11. 11. How do Sea Turtles return to their nesting areas? • They may migrate hundreds or even thousands of miles. • In the water, their path is greatly affected by powerful currents. • Despite their limited vision and lack of landmarks in the open water, turtles are able to retrace their migratory paths. • One explanation for this phenomenon is that sea turtles use the earth’s magnetic fields to navigate. Diagram Credit Origami ‘n Stuff Information from Save the Turtles.
  12. 12. Mating • Courtship and mating for most sea turtles is believed to occur during a limited "receptive" period prior to the female's first nesting emergence. • Afterwards, only females come ashore to nest. Males almost never return to land once they leave the sand of their natal beach. • During mating season, males may court a female by nuzzling her head or by gently biting the back of her neck and rear flippers. • If the female does not flee, the male attaches himself to the back of the female's shell by gripping Photo Credit MIR ( her top shell with claws in his front Green Sea Turtles Mating flippers. He then folds his long tail under her shell to copulate.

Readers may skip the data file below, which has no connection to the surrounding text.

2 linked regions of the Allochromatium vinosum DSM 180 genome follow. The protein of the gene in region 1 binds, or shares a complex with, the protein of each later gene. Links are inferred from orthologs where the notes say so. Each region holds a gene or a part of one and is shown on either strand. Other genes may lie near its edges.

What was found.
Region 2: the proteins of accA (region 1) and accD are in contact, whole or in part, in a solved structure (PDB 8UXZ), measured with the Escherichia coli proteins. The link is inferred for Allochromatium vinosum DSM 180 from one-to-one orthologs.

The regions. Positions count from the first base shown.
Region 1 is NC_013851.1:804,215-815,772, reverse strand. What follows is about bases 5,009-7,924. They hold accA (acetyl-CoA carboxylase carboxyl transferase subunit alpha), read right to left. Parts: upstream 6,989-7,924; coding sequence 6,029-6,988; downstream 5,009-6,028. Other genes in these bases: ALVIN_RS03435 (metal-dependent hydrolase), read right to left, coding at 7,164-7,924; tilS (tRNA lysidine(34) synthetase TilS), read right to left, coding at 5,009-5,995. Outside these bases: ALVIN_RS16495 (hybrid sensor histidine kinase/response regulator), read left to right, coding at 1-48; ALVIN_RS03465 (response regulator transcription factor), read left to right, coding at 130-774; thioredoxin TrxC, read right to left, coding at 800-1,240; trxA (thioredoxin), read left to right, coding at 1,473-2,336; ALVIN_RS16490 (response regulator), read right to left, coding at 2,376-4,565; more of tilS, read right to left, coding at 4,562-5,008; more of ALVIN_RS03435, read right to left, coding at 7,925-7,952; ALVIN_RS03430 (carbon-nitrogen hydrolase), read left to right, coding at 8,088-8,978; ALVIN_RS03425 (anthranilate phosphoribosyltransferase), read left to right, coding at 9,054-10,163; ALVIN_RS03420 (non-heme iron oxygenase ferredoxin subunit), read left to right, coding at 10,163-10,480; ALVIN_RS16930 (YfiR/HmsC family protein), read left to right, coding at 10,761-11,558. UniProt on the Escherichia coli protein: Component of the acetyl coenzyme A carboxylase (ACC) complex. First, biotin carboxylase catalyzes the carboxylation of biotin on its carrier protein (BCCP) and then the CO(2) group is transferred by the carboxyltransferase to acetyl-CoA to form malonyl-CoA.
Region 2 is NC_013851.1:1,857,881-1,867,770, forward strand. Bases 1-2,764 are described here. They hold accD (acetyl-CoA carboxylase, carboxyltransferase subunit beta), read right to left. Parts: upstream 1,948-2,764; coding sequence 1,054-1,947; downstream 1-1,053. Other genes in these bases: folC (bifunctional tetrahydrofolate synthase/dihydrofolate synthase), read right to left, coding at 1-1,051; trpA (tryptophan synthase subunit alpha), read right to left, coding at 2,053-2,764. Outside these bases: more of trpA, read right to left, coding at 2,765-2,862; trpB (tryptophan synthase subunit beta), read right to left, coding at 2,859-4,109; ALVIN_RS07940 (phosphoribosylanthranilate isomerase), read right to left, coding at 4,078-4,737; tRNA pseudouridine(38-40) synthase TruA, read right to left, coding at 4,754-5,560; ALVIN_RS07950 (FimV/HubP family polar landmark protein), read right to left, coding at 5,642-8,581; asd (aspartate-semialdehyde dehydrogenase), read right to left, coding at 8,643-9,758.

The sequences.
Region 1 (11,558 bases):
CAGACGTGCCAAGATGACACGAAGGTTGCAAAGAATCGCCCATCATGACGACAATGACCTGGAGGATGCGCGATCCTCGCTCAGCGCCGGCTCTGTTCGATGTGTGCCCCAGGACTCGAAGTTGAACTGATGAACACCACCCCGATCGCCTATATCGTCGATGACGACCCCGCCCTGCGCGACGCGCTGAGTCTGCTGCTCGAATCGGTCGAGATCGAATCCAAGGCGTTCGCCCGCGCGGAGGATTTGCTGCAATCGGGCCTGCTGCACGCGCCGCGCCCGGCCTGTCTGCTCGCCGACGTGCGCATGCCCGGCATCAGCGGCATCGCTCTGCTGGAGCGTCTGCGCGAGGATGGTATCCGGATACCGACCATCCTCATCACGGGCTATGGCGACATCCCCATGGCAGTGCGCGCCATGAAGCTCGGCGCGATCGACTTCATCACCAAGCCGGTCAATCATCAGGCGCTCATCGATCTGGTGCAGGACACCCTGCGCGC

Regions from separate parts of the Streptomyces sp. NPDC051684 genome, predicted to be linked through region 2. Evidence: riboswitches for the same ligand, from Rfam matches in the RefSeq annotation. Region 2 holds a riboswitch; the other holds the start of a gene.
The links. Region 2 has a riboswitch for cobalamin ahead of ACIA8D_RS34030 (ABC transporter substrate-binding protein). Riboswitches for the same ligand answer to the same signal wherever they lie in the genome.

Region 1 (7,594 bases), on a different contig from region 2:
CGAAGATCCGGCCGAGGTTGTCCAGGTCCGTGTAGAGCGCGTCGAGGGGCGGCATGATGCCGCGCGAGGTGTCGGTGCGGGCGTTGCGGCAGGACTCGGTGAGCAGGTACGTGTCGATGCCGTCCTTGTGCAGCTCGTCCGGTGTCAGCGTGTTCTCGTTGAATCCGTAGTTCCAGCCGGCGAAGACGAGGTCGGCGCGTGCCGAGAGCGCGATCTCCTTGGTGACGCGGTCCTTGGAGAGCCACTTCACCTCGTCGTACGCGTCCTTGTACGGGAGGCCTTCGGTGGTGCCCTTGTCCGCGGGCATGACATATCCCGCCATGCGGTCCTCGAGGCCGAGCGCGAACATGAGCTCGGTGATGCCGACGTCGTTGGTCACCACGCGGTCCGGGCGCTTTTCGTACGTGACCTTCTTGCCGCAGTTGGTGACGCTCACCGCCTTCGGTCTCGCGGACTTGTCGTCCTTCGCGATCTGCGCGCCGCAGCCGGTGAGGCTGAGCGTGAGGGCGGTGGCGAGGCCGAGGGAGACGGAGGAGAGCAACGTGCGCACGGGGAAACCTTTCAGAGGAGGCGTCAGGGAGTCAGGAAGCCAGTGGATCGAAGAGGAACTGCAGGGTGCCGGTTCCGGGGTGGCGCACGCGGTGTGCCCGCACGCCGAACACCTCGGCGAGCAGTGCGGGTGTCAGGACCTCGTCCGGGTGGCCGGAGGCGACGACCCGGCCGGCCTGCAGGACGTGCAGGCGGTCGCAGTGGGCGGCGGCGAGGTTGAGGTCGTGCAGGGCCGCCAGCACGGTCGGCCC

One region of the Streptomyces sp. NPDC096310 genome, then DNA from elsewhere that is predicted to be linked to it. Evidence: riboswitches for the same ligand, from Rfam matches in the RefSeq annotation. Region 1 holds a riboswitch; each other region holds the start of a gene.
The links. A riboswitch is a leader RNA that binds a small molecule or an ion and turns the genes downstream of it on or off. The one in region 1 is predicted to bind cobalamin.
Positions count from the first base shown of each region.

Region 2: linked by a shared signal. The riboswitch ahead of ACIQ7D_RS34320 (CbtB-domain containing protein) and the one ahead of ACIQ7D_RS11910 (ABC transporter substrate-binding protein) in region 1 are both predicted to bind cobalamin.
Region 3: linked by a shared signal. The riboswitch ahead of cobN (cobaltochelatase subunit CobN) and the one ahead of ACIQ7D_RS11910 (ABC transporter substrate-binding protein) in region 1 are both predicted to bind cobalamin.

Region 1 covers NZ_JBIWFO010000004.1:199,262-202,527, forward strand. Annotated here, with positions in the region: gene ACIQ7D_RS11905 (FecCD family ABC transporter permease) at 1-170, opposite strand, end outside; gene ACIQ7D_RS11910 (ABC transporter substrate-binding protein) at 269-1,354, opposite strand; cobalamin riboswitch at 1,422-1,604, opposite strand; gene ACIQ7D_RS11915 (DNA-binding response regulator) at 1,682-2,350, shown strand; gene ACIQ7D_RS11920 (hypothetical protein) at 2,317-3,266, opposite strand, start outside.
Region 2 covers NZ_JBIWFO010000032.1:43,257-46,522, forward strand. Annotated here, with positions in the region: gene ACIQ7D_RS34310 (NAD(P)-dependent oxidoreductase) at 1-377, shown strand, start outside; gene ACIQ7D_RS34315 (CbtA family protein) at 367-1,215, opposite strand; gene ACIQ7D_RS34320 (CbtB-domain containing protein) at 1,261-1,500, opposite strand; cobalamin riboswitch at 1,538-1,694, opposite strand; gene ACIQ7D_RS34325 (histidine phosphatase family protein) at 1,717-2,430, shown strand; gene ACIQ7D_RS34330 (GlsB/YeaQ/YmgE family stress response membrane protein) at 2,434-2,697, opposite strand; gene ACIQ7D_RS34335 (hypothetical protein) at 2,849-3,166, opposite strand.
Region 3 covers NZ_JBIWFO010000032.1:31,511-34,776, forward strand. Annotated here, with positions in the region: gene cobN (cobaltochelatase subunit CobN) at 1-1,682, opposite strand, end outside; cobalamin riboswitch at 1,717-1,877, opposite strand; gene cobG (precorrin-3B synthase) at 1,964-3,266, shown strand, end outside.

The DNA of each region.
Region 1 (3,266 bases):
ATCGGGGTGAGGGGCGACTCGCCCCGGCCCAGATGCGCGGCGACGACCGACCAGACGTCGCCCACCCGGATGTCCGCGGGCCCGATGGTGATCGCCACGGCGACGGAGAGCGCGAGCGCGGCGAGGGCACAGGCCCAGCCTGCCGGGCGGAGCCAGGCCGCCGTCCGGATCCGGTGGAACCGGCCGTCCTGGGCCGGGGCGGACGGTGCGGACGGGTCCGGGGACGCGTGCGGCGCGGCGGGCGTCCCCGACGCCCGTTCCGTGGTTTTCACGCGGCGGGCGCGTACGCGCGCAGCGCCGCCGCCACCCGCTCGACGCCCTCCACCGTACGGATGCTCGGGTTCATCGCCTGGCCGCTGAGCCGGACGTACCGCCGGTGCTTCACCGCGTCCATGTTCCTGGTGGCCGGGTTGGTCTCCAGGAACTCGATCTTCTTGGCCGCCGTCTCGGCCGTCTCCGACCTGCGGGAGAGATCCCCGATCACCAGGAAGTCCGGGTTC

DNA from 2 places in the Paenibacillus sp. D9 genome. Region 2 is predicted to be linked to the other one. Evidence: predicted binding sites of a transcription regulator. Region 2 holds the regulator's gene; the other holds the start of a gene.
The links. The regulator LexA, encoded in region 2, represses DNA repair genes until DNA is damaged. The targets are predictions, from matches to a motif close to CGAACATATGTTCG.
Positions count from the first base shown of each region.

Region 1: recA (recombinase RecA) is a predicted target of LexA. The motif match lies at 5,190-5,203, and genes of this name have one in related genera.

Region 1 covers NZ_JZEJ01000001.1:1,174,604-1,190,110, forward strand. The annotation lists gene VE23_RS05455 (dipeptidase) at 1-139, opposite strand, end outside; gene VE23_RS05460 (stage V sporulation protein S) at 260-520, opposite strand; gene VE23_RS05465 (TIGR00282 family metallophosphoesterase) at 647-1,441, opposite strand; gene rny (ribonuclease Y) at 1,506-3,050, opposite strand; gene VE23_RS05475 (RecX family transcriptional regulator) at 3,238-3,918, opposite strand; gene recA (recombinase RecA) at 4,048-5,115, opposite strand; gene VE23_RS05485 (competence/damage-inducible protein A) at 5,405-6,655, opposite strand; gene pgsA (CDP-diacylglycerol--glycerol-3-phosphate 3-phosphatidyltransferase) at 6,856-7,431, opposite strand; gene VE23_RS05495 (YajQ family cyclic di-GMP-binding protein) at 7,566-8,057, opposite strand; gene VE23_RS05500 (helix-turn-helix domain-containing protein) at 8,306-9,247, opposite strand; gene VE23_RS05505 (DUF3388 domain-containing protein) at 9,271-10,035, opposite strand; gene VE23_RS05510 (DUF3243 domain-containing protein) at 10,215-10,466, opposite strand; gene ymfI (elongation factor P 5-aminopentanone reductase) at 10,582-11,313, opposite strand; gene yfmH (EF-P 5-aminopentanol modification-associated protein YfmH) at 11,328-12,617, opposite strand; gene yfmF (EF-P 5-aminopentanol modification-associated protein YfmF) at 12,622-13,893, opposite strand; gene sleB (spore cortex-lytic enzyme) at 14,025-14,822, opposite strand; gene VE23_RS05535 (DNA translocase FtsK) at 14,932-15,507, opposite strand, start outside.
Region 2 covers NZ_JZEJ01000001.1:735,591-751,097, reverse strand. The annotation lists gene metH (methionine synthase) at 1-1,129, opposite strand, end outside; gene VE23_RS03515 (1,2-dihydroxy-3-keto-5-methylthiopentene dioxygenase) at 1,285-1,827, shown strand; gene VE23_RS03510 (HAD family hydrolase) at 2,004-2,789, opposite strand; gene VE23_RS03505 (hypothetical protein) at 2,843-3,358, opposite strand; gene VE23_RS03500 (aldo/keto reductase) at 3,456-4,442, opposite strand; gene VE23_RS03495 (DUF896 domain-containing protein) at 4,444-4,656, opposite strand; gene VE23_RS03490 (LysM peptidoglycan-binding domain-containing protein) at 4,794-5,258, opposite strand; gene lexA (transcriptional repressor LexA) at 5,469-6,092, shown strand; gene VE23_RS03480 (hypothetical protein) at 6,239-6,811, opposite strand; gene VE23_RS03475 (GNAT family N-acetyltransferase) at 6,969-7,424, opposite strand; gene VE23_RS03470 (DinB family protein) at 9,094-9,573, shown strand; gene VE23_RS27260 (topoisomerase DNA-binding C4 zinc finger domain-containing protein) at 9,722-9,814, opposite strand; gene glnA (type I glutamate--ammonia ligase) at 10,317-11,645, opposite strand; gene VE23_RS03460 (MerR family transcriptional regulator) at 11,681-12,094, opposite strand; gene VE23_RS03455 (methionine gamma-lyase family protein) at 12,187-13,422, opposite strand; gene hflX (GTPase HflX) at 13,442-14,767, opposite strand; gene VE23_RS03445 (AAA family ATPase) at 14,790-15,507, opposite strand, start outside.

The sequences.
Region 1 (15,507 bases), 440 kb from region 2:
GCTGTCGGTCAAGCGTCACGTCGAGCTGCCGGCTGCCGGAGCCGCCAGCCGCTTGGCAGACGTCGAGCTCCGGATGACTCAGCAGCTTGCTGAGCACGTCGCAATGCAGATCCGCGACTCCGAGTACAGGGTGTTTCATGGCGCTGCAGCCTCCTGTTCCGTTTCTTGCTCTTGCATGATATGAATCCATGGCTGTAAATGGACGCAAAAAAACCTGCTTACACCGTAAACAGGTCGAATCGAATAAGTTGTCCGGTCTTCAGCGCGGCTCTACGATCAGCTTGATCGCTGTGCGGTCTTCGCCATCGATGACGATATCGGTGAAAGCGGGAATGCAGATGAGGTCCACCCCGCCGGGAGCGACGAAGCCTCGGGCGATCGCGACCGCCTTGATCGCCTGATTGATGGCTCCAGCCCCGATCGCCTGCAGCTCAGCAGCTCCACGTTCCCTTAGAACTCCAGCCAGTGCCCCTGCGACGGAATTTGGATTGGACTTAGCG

13. 13. Mating • Females observed on the nesting beach after recently mating often have scratched shells and may be bleeding from where the males' were hooked to their shells. • Copulation can take place either on the surface or under water. • Sometimes several males will compete for females and may even fight each other. • Observers of sea turtle mating have reported very aggressive behavior by both the males and females. • Females may mate with several males just prior to nesting season and store the sperm for several months. • When the female finally lays her eggs, they will have been fertilized by a variety of males. • This behavior may help keep genetic Photo Credit Chuck Babbit diversity high in the population. Green Sea Turtles mating.